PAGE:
john257hopper's 100 books of 2020 (including at least 12 previously unread from 1001 books list
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Happy new year to all. I am again going for the 100 books challenge, having read 110 in 2019. I'm also aiming once again to read at least one book a month from the 1001 books everyone should read list. Last year I managed 14 from that list, with three months where I read two from the list (and one month when I didn't read any).
1. Northern Lights - Philip Pullman
This is a re-read, after watching the excellent BBC TV adaptation at the end of last year. It's a real, multi-layered plot full of interesting concepts and characters, that a reader of any age can get a lot from. I love the notion of personal daemons and wish I had one! The only issue now is whether I wait a year until the second TV series to re-read A Subtle Knife.
2. Caging the Lyon - H A Culley
This is the third book in the author's Normans series, featuring his fictional ancestors the de Cuillys, a Norman family. The action here takes place during a time of bitter conflict between England and Scotland in the 12th century (the title refers to William, called the Lion, the Scottish king), with branches of the family on different sides. I am very interested in the history of this period, which keeps me reading, though I find these as novels to be somewhat unsatisfactory. The author has done his research impressively and clearly wants to make his novels well grounded in historical fact, but this periodically spills over into rather excessive information dumps, as though he wanted to write a non-fiction book as much as, if not more than, a novel. The dialogue also sometimes comes across as too modern and/or stilted. A family tree of the various de Cuilly branches would also be helpful, not least because the list of characters at the start of the book is unhelpfully listed in order of appearance, not in family or other linked groupings. Despite these shortcomings, there was enough action to keep me reading and a few memorable scenes.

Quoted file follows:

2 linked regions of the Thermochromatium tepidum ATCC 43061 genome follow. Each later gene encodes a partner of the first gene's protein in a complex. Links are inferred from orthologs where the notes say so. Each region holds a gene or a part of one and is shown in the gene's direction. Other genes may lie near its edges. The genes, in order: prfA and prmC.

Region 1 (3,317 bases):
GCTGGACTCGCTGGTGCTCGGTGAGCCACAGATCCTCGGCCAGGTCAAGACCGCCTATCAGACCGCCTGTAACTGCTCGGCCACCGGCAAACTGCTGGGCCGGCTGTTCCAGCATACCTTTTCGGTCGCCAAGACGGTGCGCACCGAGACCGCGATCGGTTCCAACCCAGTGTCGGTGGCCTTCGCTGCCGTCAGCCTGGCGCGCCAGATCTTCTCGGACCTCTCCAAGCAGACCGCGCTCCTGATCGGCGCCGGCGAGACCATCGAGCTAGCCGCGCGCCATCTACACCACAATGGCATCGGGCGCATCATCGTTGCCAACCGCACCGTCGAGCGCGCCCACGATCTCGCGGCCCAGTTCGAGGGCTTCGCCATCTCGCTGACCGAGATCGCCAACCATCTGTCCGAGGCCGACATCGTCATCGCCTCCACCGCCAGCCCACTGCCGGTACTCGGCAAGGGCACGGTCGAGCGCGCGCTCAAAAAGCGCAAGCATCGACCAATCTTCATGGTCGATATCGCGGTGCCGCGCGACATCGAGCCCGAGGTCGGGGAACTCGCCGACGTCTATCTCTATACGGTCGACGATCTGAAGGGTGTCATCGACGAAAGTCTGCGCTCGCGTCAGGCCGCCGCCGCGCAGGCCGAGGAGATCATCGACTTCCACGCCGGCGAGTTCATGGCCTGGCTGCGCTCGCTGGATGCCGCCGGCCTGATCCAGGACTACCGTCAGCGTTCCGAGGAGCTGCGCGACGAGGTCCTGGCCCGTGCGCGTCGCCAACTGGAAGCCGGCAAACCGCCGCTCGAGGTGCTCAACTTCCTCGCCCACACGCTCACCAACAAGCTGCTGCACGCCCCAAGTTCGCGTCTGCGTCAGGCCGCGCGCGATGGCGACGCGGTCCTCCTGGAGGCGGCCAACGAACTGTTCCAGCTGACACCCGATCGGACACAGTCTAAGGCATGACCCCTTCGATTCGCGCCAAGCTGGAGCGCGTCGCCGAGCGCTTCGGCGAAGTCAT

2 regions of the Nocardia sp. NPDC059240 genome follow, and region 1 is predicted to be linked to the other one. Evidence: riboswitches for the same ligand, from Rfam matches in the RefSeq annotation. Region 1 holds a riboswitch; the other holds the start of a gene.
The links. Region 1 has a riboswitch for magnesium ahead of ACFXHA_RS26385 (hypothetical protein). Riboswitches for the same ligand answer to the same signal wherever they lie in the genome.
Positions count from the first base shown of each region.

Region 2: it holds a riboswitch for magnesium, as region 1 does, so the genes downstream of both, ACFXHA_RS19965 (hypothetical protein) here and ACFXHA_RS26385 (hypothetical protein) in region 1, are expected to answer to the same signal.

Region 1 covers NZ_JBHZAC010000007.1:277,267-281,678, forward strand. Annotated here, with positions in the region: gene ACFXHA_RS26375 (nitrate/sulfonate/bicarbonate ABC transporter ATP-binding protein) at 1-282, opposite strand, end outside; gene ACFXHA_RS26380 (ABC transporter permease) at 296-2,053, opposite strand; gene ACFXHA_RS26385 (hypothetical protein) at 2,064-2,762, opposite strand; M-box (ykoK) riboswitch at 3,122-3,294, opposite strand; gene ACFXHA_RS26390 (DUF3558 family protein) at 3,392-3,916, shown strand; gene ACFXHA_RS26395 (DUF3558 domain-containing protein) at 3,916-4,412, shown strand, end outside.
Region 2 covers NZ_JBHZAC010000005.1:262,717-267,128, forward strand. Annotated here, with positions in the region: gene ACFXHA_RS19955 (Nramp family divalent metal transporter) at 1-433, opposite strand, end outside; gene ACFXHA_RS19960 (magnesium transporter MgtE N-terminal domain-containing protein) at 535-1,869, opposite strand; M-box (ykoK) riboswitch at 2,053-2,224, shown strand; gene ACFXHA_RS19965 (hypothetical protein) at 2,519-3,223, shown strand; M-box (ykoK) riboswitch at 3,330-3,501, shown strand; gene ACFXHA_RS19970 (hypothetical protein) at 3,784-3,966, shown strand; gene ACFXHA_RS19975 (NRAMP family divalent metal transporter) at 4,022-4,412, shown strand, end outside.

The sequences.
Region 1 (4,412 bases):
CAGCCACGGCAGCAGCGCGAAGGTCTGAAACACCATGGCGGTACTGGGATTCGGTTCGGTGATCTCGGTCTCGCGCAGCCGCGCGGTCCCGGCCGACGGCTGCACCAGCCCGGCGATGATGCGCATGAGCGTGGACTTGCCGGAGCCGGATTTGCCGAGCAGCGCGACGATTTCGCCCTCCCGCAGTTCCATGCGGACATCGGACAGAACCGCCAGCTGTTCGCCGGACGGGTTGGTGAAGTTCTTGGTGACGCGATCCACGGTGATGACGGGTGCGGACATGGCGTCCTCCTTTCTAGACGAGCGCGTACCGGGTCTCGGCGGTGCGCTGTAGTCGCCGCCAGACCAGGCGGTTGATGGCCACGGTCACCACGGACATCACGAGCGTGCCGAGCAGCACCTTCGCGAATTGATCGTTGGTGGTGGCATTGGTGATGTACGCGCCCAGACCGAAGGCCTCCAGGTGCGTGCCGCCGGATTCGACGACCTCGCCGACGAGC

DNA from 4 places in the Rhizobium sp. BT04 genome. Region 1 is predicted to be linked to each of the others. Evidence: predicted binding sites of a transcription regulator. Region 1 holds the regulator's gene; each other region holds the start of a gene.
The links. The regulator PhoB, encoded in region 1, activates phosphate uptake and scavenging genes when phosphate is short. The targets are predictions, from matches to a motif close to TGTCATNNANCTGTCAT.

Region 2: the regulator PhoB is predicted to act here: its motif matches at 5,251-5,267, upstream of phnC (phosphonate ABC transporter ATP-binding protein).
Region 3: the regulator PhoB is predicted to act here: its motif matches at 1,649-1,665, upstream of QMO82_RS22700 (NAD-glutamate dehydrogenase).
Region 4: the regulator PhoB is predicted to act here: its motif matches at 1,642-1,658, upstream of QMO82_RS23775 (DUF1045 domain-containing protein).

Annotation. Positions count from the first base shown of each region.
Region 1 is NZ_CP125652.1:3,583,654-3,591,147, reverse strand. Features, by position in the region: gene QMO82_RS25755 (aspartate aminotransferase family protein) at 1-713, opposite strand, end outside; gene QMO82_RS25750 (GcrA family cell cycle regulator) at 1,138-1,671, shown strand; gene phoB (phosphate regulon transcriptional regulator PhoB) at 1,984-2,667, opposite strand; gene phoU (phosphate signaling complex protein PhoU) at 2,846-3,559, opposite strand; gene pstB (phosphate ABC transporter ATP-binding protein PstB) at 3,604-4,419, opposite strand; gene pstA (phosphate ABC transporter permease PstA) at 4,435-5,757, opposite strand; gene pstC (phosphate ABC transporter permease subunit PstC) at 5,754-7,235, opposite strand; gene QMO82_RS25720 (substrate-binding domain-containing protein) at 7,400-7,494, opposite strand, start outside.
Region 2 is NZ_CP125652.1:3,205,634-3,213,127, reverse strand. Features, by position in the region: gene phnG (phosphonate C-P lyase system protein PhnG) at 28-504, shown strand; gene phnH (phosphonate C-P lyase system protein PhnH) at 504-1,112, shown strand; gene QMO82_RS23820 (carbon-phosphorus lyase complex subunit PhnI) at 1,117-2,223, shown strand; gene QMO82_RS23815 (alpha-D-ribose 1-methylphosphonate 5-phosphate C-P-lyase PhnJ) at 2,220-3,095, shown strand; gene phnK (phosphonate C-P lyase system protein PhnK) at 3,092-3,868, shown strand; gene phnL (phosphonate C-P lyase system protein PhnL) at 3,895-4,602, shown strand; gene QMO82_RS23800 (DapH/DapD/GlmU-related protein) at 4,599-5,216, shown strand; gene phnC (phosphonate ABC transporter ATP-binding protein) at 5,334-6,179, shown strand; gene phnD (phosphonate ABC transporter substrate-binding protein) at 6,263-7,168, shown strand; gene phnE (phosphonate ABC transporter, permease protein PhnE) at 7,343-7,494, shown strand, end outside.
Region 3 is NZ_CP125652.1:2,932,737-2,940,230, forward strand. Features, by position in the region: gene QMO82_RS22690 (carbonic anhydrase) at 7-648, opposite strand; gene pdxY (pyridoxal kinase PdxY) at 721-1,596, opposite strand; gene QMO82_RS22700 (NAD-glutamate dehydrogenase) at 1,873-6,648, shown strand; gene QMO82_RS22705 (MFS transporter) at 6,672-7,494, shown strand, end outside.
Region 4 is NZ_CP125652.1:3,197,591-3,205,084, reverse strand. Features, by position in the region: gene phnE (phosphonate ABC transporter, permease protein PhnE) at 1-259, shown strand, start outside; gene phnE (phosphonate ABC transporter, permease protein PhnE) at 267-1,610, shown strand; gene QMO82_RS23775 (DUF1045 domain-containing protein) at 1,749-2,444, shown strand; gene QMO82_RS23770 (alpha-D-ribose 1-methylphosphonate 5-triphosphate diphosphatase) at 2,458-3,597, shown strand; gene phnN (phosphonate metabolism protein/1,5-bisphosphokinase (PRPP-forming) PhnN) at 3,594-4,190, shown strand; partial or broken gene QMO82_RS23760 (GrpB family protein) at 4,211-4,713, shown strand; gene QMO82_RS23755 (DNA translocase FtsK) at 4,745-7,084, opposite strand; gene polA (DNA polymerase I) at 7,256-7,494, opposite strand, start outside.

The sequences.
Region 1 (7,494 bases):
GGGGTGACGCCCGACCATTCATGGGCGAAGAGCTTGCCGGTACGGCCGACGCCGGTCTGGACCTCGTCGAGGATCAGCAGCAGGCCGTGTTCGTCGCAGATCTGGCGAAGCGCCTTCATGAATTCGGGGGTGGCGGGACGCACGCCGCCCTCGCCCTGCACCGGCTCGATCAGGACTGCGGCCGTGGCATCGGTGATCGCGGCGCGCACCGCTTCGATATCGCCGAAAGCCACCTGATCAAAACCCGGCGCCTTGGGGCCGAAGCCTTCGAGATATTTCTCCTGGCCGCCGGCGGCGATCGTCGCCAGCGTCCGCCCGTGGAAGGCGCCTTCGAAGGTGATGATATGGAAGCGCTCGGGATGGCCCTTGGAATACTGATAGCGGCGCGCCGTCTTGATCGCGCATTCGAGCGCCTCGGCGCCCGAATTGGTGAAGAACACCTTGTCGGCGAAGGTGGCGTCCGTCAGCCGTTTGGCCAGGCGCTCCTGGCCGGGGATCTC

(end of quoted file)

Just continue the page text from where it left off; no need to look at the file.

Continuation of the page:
I had thought this series was a trilogy but have just found out having finished this that there is a fourth one available (and I see online there is a fifth one albeit set earlier on between the first two books).
3. The Irish Princess - Elizabeth Chadwick
This is another of the author's colourful slices of Medieval historical fiction, a genre of which she one of the most prolific contemporary authors. While some may dismiss these as lighter, even romantic fiction, they have well rounded characters and interesting set pieces, plus a sound chronological narrative structure that gives a good feel for the ebb and flow of the passing years and the background political situation. This novel is set mostly in Ireland in the 1160s and 70s, the time when the English king Henry II was first sniffing round the country, and setting in train so many of the historical forces and events there over the following eight centuries and more. The central (real historical) characters are the titular Aoife, her father an Irish king Diarmait MacMurchada, and Richard de Clare, a Norman knight, whom Aoife marries at her father's decision for political reasons (though it turns out happily). Other characters around then are also often real historical characters. A very good read, though not quite one of her very best (which for me is represented by the trilogy about William Marshal).
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